Grown up music: an interview with rapper Jahi

by Minister of Information JR

jahi, Grown up music: an interview with rapper Jahi, Culture Currents Rapper Jahi, the Cleveland to Oakland transplant, has been one of my favorite underground artists for a long time. I love his music, but what I respect most about him is the fact that he is not scared to sound like a grown ass man on the mic. Hip hop currently is going through a phase where everybody seems to be scared to grow up or act their age, but Jahi’s subject material on “George and I”,  just like the rest of his albums, is on that 30-something-year-old mature vibe.

“George and I” is Jahi and producer Korise’ Big Tunes’ newest creation where Jahi is rhyming to Korise’s George Benson remake tracks. It’s hot and innovative. I haven’t heard a dedication/concept album like this. It feels good to be hearing these guys push Bay Area hip hop to new limits. Now listen to Jahi in his own words …

M.O.I. JR: How did you hook up with Big Tunes to create the “George and I” album? Why did y’all remix the music of George Benson?

Jahi: First of all, JR, we are sending you good energy as you deal with what you have to deal with. I remember years ago you and the Bay View was one of the first papers to show me some love, so I want to give that back on the record first. Now to the questions.

It happened organically. I was working on my “Less Is More” album, and we used that Windsong joint by George Benson, and I got Gift of Gab to come in and bless the track. Korise always wanted to do it, and I have great childhood memories growing up listening to George Benson, so the idea was planted. It wasn’t until February, when Korise and I hooked up, and we did a song called “Warm It Up” – out of that conversation we decided to do it. We did the whole project during Black History Month.

Oh, and by the way, we updated the song “Explore” I did with Gift of Gab. It now features Grammy Award winner Speech from Arrested Development. I sent him the track in the spirit of sharing good music and he said he had to get on it. I felt like that was the spirit telling us it was a divine thing that we came together for this project.

M.O.I. JR: How did you decide what George Benson tracks y’all would remake?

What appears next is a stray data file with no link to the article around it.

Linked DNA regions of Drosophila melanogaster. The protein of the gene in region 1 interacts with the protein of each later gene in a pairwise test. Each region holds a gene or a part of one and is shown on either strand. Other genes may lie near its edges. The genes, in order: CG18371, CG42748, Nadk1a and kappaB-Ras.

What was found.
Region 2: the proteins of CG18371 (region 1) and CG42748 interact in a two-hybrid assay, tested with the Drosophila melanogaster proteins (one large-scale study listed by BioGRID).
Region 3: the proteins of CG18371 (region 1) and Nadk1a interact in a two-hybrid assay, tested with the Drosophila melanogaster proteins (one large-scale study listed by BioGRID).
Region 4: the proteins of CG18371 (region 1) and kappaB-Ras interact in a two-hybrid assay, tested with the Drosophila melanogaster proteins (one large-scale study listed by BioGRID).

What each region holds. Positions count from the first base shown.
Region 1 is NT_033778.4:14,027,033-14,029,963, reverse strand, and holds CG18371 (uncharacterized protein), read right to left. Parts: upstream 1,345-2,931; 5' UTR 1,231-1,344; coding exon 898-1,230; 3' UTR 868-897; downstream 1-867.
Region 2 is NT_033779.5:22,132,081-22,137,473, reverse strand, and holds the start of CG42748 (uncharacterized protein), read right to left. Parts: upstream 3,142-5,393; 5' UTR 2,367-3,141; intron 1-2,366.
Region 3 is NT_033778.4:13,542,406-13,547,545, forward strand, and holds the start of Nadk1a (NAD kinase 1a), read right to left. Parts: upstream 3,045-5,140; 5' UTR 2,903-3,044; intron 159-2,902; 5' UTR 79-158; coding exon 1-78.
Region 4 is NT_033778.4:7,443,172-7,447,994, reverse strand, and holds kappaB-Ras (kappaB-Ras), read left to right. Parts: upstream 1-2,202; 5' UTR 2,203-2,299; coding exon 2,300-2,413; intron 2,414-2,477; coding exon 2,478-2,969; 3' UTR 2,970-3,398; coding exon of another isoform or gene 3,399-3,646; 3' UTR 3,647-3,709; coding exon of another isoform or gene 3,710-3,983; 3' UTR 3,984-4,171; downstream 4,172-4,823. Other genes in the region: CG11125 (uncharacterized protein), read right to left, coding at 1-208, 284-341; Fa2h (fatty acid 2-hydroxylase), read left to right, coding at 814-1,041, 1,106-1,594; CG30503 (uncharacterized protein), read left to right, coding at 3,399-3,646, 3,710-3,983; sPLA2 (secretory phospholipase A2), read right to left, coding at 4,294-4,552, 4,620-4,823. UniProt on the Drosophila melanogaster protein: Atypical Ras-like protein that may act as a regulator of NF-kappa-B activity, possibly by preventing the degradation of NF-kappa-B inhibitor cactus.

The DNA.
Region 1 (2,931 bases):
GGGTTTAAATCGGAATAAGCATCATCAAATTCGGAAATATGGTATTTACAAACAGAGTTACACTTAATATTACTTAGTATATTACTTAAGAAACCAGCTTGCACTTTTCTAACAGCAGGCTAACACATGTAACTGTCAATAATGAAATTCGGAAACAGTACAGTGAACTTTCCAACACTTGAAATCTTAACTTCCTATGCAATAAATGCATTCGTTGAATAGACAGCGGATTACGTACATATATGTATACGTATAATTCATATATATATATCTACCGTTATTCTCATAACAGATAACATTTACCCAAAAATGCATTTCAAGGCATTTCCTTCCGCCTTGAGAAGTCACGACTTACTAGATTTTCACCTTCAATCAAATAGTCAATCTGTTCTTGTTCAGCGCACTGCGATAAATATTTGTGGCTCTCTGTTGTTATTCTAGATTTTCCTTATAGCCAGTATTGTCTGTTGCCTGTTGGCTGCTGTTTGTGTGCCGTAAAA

Jahi: Korise handled the selection of tracks, and I did the writing. I knew I wanted to do “Give Me the Night” and flip it into “Give Me the MYC.” What’s deep about this project is that instead of sitting down with the track, and trying to write on a few ideas … this time all I had to do was sit and listen to the stillness of my own soul. The words were already there in the muse – an incredible experience – and growth came out of that for me personally and as an emcee always looking to raise the bar.

M.O.I. JR: How has the response been to the album thus far?

Jahi: You know, the folks who’ve got a chance to get a free copy we’ve been passing out, or downloading the album have had nothing but good things to say. Honestly, this was for us as artist and producer first, and then the people.

Nowadays I treat being an emcee just like a farmer. My lyrics are the seeds; the music is the fertile ground. As long as we treat what we do and the music with integrity, I think this is the greatest success we could ever have. Hopefully you picking up on it will help folks to know it’s out there. We both feel like it’s the perfect summer record for grown people who want to hear substance over cool music instead of the same ol’ same.

M.O.I. JR: Now that music consumers aren’t buying cds as much, how will that change the local music industry? the international music industry?

Jahi: People are still buying music. We are blessed to have Amoeba and Rasputin record stores. There are some of us still out there all over the world who still appreciate actually buying good music, opening the CD, reading the credits and enjoying that experience. Do I still get free music on the computer? Yes, but if it’s something that really is good, I make sure I go out and actually buy the CD. There are people still doing this all over the world.

In terms of the music industry, man, I really don’t have a comment on the local or international music industry. For me, at the end of the day, it’s about making good music first. Over 50 percent of what’s happening in the music industry doesn’t resonate with me. I heard Prince say on a record, how can a non-musician speak about the music except from a consumer’s point of view. I think that’s a really deep statement. I think the industry is the industry, but making good music that people can appreciate 20 years from now is what I’m working on. I maneuver through this industry like Christ – in it but not of it.

M.O.I. JR: When will y’all be performing music off of this record around the country?

Jahi: We’ll have to see. Hopefully we’ll be doing Art and Soul this summer and we’ll do the whole project top to bottom. Honestly we only will do this live if the whole situation is right and we have a full band so people can really get the whole experience. Again, if no one ever sees it live, we just want people to get the music and enjoy what we tried to put together.

M.O.I. JR: How can people hear some of the tracks or buy the tracks online?

Jahi: For more Jahi: or

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